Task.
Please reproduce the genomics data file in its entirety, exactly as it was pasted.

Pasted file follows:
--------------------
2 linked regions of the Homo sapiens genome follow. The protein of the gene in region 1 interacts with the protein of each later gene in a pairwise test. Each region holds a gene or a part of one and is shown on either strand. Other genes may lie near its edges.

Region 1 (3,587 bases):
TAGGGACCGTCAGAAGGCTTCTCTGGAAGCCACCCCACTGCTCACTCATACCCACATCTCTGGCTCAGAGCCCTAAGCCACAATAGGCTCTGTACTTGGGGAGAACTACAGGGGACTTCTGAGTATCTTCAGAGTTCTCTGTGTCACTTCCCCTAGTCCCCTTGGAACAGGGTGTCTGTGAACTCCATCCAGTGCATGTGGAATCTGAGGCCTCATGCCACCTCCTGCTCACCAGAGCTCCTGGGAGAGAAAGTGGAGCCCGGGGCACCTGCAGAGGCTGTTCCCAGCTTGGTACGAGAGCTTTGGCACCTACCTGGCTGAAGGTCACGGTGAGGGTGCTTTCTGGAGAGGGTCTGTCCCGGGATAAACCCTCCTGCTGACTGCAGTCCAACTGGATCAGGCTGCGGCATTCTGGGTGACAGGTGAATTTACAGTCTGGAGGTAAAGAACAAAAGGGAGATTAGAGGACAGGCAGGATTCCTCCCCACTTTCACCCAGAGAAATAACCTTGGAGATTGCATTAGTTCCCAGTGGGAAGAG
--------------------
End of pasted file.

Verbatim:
2 linked regions of the Homo sapiens genome follow. The protein of the gene in region 1 interacts with the protein of each later gene in a pairwise test. Each region holds a gene or a part of one and is shown on either strand. Other genes may lie near its edges.

Region 1 (3,587 bases):
TAGGGACCGTCAGAAGGCTTCTCTGGAAGCCACCCCACTGCTCACTCATACCCACATCTCTGGCTCAGAGCCCTAAGCCACAATAGGCTCTGTACTTGGGGAGAACTACAGGGGACTTCTGAGTATCTTCAGAGTTCTCTGTGTCACTTCCCCTAGTCCCCTTGGAACAGGGTGTCTGTGAACTCCATCCAGTGCATGTGGAATCTGAGGCCTCATGCCACCTCCTGCTCACCAGAGCTCCTGGGAGAGAAAGTGGAGCCCGGGGCACCTGCAGAGGCTGTTCCCAGCTTGGTACGAGAGCTTTGGCACCTACCTGGCTGAAGGTCACGGTGAGGGTGCTTTCTGGAGAGGGTCTGTCCCGGGATAAACCCTCCTGCTGACTGCAGTCCAACTGGATCAGGCTGCGGCATTCTGGGTGACAGGTGAATTTACAGTCTGGAGGTAAAGAACAAAAGGGAGATTAGAGGACAGGCAGGATTCCTCCCCACTTTCACCCAGAGAAATAACCTTGGAGATTGCATTAGTTCCCAGTGGGAAGAG